Where Are They Now? Roscommon


It’s a question that has plagued the Nation for close to 10 years now, but still it persists: just where is Roscommon now?

A welcome presence on the map of Ireland for countless millennia, it was on this day in 2005 that puzzled residents of Sligo, Mayo, Galway, Offaly, Westmeath, Longford and Leitrim awoke to find that their neighbouring county had vanished.

“It was there, I mean the ground of it, the dirt was still there I suppose, but the houses, the people, the roads, the fields had just vanished,” explained Longford priest Eddie O’Dowd, “I hadn’t seen anything like it until that day and I’ve seen nothing like it since”.

The Fianna Fáil Government of the day was slow to react to calls for an investigation as Roscommon didn’t account for that many votes, however they did issue a new map with a Roscommon shaped hole in the middle of Ireland. The Government’s lack of action left a void into which the public threw their half baked theories.

There was talk of a Rapture, a punishment from God for Roscommon’s pitiful contribution to senior Gaelic football in the previous years as well as a Cork perpetrated conspiracy in which they were supposed to dig a tunnel to Roscommon, sucking its contents into a giant tube for storage somewhere in the Rebel county.

Then famously the three eyed woman of Lough Key appeared on RTÉ’s The Late Late Show claiming to have received visions from Roscommon natives in purgatory. The woman was declared a fraud as under the studio lights, the glue she had used to fasten her third eye to her forehead melted prompting the plastic eye to fall to the studio floor.

“I suppose you miss them alright,” offered Sligo local Eileen Cummings, “I mean the view is unquestionably nicer, but still, that’s a lot of people who are likely dead,” Cummings added, pointing out her window at the vast muddy tundra which went on for miles.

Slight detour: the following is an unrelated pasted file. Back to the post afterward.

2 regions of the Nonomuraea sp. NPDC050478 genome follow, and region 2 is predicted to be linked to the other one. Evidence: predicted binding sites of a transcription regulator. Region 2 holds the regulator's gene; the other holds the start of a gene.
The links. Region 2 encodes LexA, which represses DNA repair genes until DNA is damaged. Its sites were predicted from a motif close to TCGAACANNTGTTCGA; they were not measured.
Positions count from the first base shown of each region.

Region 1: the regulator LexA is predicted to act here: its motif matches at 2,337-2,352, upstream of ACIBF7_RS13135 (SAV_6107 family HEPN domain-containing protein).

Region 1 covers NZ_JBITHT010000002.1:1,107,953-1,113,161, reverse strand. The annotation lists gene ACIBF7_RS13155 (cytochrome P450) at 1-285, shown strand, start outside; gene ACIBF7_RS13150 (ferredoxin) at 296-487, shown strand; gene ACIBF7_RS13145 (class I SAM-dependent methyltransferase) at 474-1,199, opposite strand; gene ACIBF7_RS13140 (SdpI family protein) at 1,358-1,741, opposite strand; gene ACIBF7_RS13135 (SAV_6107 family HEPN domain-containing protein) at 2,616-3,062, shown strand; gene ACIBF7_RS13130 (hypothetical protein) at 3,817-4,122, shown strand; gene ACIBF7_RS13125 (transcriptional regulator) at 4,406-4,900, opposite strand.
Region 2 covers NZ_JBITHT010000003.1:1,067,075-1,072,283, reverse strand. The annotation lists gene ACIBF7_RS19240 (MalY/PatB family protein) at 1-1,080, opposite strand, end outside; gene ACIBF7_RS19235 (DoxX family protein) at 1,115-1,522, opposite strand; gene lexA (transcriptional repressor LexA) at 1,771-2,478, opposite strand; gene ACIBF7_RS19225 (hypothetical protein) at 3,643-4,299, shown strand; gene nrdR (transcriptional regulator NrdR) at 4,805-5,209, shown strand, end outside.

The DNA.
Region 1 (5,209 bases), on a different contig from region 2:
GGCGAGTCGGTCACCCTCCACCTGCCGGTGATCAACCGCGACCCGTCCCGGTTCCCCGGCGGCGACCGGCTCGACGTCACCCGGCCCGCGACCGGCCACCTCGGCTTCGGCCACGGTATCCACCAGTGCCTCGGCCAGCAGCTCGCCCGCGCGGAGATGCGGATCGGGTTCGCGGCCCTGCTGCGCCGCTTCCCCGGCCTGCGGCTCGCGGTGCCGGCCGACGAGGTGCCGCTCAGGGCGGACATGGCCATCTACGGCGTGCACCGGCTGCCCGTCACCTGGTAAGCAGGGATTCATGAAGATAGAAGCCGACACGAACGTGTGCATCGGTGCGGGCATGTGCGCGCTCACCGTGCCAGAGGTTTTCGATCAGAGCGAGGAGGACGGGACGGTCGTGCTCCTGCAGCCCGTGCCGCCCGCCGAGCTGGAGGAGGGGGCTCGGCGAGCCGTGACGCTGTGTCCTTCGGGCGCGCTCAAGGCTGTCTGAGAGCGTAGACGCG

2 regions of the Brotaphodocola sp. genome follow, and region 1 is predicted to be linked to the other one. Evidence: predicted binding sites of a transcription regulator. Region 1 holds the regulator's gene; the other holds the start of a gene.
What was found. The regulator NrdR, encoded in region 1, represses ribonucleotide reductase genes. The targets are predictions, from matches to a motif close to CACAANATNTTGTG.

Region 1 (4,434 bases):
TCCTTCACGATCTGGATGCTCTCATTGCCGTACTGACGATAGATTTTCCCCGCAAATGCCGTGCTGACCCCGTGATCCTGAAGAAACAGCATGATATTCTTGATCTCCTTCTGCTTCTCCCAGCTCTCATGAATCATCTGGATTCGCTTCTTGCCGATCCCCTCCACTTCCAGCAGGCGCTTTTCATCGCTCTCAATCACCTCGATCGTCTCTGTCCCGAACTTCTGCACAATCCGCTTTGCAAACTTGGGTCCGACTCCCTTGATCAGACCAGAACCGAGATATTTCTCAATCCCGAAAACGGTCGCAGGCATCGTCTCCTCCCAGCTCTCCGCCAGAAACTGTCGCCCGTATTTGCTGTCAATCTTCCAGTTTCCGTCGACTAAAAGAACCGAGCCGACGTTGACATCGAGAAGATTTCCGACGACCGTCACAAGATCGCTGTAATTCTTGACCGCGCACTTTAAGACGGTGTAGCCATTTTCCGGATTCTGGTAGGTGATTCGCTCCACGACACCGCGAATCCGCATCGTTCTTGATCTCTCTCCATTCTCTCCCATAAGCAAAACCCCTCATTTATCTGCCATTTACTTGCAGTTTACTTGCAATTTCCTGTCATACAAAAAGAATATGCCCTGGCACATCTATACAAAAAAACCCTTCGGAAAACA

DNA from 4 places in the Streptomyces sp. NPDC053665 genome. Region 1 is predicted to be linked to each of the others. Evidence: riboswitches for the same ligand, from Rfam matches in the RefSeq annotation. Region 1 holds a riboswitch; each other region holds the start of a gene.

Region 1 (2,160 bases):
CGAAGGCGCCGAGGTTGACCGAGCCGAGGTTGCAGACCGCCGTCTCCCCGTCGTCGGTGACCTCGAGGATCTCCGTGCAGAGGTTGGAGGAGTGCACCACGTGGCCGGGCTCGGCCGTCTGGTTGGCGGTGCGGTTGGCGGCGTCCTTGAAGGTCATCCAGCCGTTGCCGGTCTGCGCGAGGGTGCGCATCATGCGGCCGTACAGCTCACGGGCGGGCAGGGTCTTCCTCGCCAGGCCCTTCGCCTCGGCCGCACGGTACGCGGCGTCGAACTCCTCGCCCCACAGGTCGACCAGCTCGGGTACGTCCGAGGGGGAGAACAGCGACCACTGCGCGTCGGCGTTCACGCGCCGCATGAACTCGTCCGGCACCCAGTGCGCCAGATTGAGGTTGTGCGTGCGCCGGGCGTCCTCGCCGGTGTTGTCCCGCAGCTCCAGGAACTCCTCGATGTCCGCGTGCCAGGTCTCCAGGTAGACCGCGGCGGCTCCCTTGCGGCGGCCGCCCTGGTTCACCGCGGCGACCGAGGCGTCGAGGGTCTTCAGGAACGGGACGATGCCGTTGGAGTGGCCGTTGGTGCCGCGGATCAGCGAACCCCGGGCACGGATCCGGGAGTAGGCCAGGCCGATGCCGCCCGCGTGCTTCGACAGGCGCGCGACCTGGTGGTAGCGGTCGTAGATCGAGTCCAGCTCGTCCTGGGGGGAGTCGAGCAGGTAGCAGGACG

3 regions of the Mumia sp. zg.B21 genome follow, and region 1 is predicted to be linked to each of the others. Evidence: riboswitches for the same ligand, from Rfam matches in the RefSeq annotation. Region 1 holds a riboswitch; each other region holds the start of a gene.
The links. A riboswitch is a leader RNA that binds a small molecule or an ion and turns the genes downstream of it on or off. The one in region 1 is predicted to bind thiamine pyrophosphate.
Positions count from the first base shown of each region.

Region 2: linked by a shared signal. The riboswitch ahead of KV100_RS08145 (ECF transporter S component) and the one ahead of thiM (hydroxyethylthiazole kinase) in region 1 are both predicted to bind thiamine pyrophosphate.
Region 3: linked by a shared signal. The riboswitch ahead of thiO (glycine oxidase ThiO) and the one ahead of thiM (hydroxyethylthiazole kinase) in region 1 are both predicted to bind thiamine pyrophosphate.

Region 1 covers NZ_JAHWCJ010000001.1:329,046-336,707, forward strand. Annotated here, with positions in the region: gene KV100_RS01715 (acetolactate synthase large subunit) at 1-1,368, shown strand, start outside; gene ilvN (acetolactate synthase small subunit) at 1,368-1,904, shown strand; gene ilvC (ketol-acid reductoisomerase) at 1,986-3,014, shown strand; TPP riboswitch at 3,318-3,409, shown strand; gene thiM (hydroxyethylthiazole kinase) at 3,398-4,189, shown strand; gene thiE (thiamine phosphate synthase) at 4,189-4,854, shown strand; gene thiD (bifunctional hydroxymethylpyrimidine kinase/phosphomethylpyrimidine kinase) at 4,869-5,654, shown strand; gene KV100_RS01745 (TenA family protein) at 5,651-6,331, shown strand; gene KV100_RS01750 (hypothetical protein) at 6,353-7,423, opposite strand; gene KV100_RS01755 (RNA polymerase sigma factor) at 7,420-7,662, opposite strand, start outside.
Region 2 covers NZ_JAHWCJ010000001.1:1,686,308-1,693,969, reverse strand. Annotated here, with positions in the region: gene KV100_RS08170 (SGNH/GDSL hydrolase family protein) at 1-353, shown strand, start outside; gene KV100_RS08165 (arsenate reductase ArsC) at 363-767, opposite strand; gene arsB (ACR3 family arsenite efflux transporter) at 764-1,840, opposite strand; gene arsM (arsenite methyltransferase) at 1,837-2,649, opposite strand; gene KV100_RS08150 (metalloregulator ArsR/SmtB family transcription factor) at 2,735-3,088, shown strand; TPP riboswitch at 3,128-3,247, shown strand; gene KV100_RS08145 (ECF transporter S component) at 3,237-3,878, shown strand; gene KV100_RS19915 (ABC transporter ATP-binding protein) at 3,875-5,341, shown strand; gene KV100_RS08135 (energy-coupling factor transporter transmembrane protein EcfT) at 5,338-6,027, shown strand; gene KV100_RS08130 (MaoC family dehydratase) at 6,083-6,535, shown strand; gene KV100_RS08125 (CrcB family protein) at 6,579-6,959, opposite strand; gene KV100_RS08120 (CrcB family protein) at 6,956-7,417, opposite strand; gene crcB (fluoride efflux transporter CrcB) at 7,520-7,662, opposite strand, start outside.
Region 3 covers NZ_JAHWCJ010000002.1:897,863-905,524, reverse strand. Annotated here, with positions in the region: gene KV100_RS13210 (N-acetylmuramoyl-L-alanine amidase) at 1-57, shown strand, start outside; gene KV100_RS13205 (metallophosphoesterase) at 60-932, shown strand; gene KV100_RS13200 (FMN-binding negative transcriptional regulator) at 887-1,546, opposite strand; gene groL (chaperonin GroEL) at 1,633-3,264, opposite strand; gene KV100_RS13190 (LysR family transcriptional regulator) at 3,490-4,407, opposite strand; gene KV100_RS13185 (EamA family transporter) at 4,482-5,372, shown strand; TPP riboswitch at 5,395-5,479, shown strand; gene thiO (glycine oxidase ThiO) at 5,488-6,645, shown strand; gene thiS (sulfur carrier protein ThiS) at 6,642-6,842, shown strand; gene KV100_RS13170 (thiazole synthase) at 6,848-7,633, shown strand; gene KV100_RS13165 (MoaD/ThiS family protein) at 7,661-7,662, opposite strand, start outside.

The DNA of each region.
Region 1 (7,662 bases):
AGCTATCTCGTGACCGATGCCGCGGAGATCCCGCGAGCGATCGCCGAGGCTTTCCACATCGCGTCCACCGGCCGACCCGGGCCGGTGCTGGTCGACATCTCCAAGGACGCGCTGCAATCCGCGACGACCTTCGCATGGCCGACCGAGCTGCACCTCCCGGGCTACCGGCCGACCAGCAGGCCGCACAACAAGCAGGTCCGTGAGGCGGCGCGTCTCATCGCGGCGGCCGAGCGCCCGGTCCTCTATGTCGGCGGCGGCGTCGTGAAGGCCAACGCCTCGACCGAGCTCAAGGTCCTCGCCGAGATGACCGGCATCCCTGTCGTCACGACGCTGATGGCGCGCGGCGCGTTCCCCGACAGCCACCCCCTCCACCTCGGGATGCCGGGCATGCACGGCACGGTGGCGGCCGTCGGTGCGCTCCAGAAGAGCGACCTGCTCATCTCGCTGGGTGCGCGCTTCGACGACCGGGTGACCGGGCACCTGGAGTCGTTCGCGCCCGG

The Government finally acted in the months that followed, banning all travel within the not-a-county-anymore for fear that if Roscommon was the victim of a silent nuclear strike there may be high levels of radiation, but once again citing how checking up on that would win them no votes, the Fianna Fáil led Government resolved to fill it in with water. But still no answers as to what happened until now.

“Do I feel let down? You could say that, but I suppose I’m lucky too,” Gerry Manning, who now lives in Dublin with his girlfriend told WWN.

Speaking for the first time of how he went to the shops in Westmeath early one morning only to return to his Roscommon home to find it was gone Manning was shaken: “I’d only jumped in the car for about 10 minutes and that was that. Gone forever, well until my wife Margaret rang me there yesterday”.

Margaret Manning presumed to be one of the dead, made contact just yesterday with her husband. “She was quite angry actually, she was wondering when I was planning on seeing the kids,” Manning revealed.

The lines of communication, absent for years kept flooding in, a letter purporting to be from the Roscommon county council began “lads, this is getting fucking ridiculous, we know you’re avoiding us, cop the fuck on will you”.

“You even tried flooding the place with water, yiz bastards”.

There it was, miraculously, the people of Roscommon have magically reappeared with madcap tales about how the rest of the country had been ignoring them for the past 10 years.

“This is possibly a case of mass hysteria, with Roscommon believing we have been ignoring them for the last 10 years when in reality they are simply avoiding the reality of the situation, which is that they were probably abducted by aliens,” explained Dublin based psychologist Aine Harrison.

“I’ve been waving at that bitch Eileen Cummings from my garden across the road from her in Sligo and the cow would look through me like I wasn’t there,” said returned Roscommoner Mary White, seemingly refuting claims that Roscommon was a barren land devoid of human activity.

The coalition Government strenuously denied claims ‘Roscommon has always been there’ and said it would launch an inquiry into how it returned ‘out of nowhere’.

“The notion that we were simply ignoring a whole county in favour of pursuing far more voter-friendly endeavours are accurate, I mean eh inaccurate,” the Taoiseach explained at the formal launch of the inquiry.